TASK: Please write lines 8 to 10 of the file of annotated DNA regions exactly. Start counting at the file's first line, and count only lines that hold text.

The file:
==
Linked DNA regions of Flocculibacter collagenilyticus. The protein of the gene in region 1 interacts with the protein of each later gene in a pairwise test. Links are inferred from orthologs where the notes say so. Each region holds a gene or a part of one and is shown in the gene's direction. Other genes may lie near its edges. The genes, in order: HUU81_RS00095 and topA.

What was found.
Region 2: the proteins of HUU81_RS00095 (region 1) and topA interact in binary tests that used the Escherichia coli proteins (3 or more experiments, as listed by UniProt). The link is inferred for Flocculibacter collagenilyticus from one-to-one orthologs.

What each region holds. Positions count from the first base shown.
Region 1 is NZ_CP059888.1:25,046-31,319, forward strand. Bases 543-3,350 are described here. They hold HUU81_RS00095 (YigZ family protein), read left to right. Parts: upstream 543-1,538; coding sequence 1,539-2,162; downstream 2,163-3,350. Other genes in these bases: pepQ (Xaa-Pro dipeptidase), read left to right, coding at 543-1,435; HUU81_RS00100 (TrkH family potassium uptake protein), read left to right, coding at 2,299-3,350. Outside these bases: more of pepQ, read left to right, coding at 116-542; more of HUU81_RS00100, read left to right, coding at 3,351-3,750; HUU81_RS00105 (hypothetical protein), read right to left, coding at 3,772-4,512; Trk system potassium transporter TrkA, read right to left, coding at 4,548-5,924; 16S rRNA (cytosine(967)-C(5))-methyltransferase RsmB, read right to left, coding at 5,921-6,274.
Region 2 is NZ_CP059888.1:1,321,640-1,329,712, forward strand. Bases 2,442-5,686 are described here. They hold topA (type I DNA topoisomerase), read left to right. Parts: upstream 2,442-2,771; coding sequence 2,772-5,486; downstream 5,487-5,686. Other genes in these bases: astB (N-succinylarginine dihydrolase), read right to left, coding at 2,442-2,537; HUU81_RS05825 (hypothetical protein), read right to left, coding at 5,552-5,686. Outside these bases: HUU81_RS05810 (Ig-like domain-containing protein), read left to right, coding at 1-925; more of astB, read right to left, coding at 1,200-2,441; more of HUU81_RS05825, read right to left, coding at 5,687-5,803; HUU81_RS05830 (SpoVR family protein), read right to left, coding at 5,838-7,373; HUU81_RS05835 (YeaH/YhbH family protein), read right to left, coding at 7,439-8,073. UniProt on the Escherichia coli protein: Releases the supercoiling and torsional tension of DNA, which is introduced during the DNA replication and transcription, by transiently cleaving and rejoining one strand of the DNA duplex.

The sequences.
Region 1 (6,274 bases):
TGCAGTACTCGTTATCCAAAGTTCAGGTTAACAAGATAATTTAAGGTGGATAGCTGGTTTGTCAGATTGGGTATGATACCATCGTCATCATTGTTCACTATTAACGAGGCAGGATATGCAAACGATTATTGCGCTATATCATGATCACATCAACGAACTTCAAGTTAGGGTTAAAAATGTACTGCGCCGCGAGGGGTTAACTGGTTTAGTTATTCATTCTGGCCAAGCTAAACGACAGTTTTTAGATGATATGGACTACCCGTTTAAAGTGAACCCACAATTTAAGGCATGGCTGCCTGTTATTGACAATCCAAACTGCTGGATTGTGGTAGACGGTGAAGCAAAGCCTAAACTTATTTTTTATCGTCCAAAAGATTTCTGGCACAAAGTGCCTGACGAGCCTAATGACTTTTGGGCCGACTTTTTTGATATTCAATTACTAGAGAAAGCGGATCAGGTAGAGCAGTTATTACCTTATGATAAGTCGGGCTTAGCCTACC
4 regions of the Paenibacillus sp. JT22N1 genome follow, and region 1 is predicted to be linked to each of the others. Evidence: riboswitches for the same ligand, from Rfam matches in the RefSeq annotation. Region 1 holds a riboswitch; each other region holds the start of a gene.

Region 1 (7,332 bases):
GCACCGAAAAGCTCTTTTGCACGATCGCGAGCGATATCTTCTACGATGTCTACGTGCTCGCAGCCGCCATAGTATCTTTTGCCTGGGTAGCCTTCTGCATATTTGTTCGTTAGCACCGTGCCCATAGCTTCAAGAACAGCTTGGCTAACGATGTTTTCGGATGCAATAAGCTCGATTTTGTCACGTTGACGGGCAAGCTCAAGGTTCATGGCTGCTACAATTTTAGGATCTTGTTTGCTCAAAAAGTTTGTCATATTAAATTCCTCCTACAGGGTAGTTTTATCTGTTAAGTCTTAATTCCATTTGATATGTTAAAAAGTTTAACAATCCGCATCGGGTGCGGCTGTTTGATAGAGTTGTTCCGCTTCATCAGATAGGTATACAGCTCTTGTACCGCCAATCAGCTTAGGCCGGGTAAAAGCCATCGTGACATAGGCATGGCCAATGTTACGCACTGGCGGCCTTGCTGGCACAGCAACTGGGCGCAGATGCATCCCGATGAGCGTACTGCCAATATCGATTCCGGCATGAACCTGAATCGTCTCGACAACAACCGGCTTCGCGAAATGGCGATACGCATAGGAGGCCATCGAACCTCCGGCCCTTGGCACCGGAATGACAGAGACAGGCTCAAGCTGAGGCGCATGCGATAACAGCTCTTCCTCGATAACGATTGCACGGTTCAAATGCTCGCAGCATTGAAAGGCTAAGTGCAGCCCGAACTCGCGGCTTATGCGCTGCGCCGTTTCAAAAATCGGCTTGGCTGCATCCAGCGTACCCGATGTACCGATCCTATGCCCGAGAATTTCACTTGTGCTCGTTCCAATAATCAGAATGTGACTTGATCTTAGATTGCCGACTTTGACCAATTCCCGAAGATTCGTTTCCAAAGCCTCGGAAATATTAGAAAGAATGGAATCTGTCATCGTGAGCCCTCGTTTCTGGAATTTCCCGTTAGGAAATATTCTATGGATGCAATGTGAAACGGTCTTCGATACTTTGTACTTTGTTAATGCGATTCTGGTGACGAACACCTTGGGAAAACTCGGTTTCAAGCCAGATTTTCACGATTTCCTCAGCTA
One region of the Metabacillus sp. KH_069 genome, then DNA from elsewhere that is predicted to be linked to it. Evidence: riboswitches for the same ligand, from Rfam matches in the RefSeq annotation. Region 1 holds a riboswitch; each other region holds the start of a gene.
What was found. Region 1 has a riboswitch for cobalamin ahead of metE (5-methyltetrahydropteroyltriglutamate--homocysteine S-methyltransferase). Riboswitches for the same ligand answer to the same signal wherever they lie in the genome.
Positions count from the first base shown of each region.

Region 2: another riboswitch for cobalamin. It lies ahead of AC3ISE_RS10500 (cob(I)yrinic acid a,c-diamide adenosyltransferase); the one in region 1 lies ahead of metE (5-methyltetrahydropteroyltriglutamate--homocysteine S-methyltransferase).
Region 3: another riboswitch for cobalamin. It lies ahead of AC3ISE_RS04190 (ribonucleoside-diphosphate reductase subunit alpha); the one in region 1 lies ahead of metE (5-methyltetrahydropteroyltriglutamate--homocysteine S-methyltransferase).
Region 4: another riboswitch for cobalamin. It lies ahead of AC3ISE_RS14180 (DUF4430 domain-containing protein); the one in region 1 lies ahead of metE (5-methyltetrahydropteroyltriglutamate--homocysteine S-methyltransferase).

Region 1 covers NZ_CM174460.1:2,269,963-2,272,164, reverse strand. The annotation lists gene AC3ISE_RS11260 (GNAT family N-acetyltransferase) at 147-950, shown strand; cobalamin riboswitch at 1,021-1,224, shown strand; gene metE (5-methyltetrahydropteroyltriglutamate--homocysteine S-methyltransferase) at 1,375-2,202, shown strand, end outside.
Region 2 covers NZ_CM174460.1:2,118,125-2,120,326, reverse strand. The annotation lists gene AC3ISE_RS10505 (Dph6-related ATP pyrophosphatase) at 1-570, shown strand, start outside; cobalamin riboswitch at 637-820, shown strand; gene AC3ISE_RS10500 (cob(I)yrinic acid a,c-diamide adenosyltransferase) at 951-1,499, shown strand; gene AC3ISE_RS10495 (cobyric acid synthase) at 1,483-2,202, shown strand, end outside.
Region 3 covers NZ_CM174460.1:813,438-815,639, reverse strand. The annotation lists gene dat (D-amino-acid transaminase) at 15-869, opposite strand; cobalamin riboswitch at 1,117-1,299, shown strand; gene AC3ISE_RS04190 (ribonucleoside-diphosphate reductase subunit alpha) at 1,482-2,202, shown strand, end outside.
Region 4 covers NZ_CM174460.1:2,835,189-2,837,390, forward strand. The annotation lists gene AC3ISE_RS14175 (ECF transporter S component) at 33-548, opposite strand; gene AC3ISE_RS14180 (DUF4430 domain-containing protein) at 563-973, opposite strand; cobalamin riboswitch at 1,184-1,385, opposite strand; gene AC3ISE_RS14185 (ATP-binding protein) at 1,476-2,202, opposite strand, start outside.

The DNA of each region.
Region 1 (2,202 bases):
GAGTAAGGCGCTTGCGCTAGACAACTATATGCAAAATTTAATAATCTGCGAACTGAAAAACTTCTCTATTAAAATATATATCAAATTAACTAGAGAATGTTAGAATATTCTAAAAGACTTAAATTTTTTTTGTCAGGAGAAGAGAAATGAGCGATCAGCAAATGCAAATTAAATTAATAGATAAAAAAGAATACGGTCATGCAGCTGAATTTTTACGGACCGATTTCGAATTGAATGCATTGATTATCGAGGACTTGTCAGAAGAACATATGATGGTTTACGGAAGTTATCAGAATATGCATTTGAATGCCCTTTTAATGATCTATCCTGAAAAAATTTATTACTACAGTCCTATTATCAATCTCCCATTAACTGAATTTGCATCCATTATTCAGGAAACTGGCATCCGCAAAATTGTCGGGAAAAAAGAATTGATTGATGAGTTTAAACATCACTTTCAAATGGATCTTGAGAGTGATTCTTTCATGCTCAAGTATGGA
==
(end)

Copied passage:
Region 1 (6,274 bases):
TGCAGTACTCGTTATCCAAAGTTCAGGTTAACAAGATAATTTAAGGTGGATAGCTGGTTTGTCAGATTGGGTATGATACCATCGTCATCATTGTTCACTATTAACGAGGCAGGATATGCAAACGATTATTGCGCTATATCATGATCACATCAACGAACTTCAAGTTAGGGTTAAAAATGTACTGCGCCGCGAGGGGTTAACTGGTTTAGTTATTCATTCTGGCCAAGCTAAACGACAGTTTTTAGATGATATGGACTACCCGTTTAAAGTGAACCCACAATTTAAGGCATGGCTGCCTGTTATTGACAATCCAAACTGCTGGATTGTGGTAGACGGTGAAGCAAAGCCTAAACTTATTTTTTATCGTCCAAAAGATTTCTGGCACAAAGTGCCTGACGAGCCTAATGACTTTTGGGCCGACTTTTTTGATATTCAATTACTAGAGAAAGCGGATCAGGTAGAGCAGTTATTACCTTATGATAAGTCGGGCTTAGCCTACC
4 regions of the Paenibacillus sp. JT22N1 genome follow, and region 1 is predicted to be linked to each of the others. Evidence: riboswitches for the same ligand, from Rfam matches in the RefSeq annotation. Region 1 holds a riboswitch; each other region holds the start of a gene.